Mar 18, 2020

7 Shorts in a Nutshell

A couple of days ago, I typed in 'surreal' as a search term on Vimeo, applied a 'longer than 10 minutes' filter, and ended up 'flipping through' 160 pages of results. Hereafter, 7 shorts that piqued my interest and left me with a lasting impression will be briefly presented in chronological order. (Click on the titles to watch them!)

In turns waggish and sensual, Soul Cages (Phillip Barker, 2000) is a dialogue-free meditation on watching, not necessarily in a voyeuristic way, as well as a cinematic interpretation of a superstition that a camera can capture its subject's soul. At its core is a dreamlike game of mythological proportions between a photographer who may be a water nymph (Susanna Hood) and a photo processor who falls for her charms (Srinivas Krishna). Who is the watcher and who is being watched remains a mystery.

The Walking Ink (Thomas Barndt, 2006) appears like a love letter to Ed Wood written in a Guy Maddin cursive and signed by inebriated David Lynch or F.J. Ossang. As campy as a B-movie from the 50s and as quirky as a talking chihuahua, it cranks the weirdness up to eleven and has you scratching your head at the unapologetic absurdity of the 'story' about a car-mechanic who gains some supernatural powers after digesting a genetically modified paprika created by a mad scientist and provided by a hysterical femme fatale. Its strongest point is the noirish, high-contrast B&W cinematography.

Another aesthetically pleasing offering is The Process (Vallo Toomla, 2010) which could be described as a successful result of an impossible task that is the squeezing of Kafka's The Trial in twenty minutes. Opening with Josef K's desert-set dream that brings to mind Lech Majewski's Gospel According to Harry, it takes a lot of artistic liberty to render several key events from the literary source. Almost certainly inspired by Czech and Polish cinema, particularly in its whimsical epilogue, the film boasts some well-rounded performances and excellent direction.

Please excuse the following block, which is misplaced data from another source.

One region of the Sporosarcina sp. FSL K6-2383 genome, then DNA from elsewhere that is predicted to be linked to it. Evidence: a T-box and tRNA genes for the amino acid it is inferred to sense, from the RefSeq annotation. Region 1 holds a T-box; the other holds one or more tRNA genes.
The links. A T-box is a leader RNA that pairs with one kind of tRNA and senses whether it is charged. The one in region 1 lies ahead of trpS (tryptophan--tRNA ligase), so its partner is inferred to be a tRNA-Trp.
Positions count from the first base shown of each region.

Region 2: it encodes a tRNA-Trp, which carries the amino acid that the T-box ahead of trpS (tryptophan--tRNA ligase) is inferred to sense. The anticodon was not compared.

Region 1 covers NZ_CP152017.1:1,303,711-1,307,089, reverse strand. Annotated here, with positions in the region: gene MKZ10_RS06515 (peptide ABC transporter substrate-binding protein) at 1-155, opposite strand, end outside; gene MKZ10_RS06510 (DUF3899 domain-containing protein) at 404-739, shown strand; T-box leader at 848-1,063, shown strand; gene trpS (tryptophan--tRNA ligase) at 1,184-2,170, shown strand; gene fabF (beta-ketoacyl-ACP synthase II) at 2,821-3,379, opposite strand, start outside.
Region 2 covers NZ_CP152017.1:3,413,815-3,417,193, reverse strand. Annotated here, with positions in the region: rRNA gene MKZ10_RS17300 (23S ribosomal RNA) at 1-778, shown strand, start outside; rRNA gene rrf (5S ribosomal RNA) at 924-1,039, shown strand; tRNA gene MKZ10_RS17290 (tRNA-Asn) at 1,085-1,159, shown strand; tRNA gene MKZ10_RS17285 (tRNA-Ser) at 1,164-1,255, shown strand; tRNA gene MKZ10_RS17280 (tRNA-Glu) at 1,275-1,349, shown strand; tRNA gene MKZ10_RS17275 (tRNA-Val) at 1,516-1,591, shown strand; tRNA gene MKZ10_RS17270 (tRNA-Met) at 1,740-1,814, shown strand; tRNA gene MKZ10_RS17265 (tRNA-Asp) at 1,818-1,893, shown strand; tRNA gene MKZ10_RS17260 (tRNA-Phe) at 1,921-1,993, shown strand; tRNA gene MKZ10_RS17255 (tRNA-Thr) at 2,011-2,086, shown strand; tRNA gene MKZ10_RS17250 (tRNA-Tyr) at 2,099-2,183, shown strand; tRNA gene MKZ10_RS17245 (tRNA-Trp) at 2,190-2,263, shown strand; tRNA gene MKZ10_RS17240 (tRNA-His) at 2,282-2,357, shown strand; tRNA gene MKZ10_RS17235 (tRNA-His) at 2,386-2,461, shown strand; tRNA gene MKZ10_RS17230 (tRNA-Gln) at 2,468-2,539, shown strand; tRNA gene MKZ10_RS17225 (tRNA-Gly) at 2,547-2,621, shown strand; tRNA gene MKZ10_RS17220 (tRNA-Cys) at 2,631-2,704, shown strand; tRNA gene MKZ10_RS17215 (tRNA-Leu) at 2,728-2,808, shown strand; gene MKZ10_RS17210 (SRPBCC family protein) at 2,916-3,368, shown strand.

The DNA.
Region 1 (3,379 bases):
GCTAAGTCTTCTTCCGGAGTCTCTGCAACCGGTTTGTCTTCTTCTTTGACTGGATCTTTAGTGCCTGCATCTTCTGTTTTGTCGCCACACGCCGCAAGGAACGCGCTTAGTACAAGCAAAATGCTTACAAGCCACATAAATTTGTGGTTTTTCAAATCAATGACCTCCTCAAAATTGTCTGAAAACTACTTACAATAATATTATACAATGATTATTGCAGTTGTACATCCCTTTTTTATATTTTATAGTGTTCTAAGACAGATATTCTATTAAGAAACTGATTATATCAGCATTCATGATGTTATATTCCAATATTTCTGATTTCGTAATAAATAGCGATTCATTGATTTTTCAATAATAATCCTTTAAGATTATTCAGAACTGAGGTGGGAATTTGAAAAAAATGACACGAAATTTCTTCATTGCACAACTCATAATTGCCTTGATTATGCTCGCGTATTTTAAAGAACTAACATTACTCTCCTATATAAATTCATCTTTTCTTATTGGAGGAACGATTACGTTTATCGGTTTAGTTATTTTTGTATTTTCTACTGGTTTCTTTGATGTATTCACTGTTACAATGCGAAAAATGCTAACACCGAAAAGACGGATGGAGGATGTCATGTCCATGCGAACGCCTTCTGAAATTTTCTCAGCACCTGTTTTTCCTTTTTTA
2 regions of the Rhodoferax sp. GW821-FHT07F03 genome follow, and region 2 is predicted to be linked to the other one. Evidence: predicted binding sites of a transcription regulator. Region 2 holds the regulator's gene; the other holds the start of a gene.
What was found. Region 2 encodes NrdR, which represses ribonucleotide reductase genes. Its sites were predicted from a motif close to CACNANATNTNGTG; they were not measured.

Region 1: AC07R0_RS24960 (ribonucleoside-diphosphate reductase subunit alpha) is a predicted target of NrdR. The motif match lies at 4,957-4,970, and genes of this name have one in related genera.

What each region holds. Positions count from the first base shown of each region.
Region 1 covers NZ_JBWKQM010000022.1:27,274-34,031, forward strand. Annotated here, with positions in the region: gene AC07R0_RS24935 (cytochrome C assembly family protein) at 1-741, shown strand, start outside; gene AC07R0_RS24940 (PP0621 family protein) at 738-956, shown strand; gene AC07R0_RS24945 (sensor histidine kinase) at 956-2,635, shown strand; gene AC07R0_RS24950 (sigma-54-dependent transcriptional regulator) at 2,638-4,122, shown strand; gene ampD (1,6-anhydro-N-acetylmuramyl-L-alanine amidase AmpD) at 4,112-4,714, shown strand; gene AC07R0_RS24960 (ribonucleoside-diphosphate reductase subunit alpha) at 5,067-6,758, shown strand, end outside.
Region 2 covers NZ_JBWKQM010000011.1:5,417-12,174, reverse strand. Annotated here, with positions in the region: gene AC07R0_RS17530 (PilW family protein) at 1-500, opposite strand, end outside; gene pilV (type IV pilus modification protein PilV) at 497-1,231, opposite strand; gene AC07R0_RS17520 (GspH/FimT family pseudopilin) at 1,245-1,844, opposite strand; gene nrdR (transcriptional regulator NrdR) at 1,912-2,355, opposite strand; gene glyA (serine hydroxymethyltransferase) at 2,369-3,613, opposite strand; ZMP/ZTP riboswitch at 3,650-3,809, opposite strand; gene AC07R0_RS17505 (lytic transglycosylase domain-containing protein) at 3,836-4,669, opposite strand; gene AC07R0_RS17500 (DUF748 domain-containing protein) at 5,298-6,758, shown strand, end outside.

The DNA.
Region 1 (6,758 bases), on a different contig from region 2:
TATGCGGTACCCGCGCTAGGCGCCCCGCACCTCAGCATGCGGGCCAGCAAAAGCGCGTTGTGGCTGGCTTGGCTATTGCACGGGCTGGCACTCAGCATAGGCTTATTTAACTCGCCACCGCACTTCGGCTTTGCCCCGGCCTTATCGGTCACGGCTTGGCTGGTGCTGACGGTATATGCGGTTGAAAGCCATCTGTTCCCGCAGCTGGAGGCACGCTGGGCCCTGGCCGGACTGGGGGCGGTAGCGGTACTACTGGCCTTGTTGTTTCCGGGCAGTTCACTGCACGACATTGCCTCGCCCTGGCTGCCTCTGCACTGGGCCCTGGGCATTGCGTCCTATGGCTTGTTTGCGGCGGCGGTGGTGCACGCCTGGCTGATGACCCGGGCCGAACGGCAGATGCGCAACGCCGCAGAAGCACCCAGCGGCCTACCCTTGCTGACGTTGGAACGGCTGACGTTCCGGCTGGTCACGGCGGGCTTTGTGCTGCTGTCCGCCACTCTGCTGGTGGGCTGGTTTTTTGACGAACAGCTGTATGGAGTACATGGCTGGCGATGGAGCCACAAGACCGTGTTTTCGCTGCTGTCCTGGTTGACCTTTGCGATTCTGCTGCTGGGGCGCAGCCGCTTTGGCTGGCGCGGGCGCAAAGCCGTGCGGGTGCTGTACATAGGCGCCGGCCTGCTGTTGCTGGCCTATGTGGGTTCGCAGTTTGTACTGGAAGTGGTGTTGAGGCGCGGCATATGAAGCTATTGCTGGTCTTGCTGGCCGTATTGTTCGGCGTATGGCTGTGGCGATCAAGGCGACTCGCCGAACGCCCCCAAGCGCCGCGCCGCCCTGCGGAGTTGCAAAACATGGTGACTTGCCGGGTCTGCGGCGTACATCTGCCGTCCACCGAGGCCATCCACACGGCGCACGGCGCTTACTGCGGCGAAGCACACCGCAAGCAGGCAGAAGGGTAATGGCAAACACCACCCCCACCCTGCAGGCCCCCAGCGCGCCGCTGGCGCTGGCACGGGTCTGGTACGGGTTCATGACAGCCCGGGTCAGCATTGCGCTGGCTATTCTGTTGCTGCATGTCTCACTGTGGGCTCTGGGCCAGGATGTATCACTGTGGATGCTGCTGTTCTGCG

Sending us on a mystical journey across astral planes and abstract landscapes, Coma (Pedro Cornetta, 2013) acts as a visual counterpart for four space-rock tracks from the EP by a two-men project Astrolabio. Utilizing stock footage, Cornetta (piano / keyboards / bass / drums / strings programming) delivers plenty of oneiric eye candy in constant flux, and together with Arthur Mei on guitar and bass, he invites us to dive into the warm sea of psychedelic grooves.

Much, much wilder approach to translating songs into imagery is on full display in Never Forever (Lily X. Wahrman, 2013) - a spiritual predecessor to Bertrand Mandico's recently released trilogy of music videos for M83. Starring the sisters of the 'Now Age' duo Prince Rama, this deliciously kitschy extravaganza plunges you into the world brimming with strass and glitter, and making the 80s MTV look pretty drab in comparison. A highly energizing sci-fi phantasmagoria, it features an Abercrombie model lifting marble pyramids, a virtual reality populated by holograms, spiritual guides and baby Krishna, as well as a group of voodoo zombies dancing around the jacuzzi of blood, Thriller-style. In other words, this is what happens when your influences range from Kenneth Anger and Alejandro Jodorowsky to Donna Summer and Matthew Barney, and you know no limits.

A different world - one 'imagined of harmonious fragments' - opens in the shadow theatre performance kaf wauw noon (2017) by Lina Younes. Apparently influenced by the great Lotte Reiniger's opus, this alchemical fantasy unfolds in 'real time' with the puppeteer's hands moving hybrid, larger-than-life characters over a softly lit, yellow-orange surface. The Arabic narration and jazzy score that accompany the imaginative one-take cine-play lull the viewer into a transcendental state.

And the last entry on this list is Freddie Favar's Jana (2018) - a gloomy mood piece which insightfully portrays an introverted artist who may also be suffering dissociative identity disorder. Jumping into the role of the titular heroine is an Austrian born designer and model, Jana Wieland, whose androgynous appearance is somewhat reminiscent of Tilda Swinton. Jana's broken inner self gets externalized in a series of beautiful wide-screen close-ups (kudos to DoP Cameron Bryson), with the absence of music emphasizing the psychological void she succumbs to...


  1. What an incredible introduction to Phillip Barker!!! One of my favorite discoveries of the year alongside Veiko Õunpuu.. Infinite gratitude with your inspiring work! 77

    Just in case you are curious in how you inspire my projector, here's my list of movies of this year, many of them thanks to you!

    1. Thank you for the feedback and support, diegarte! :)

      It's a cool list you got there!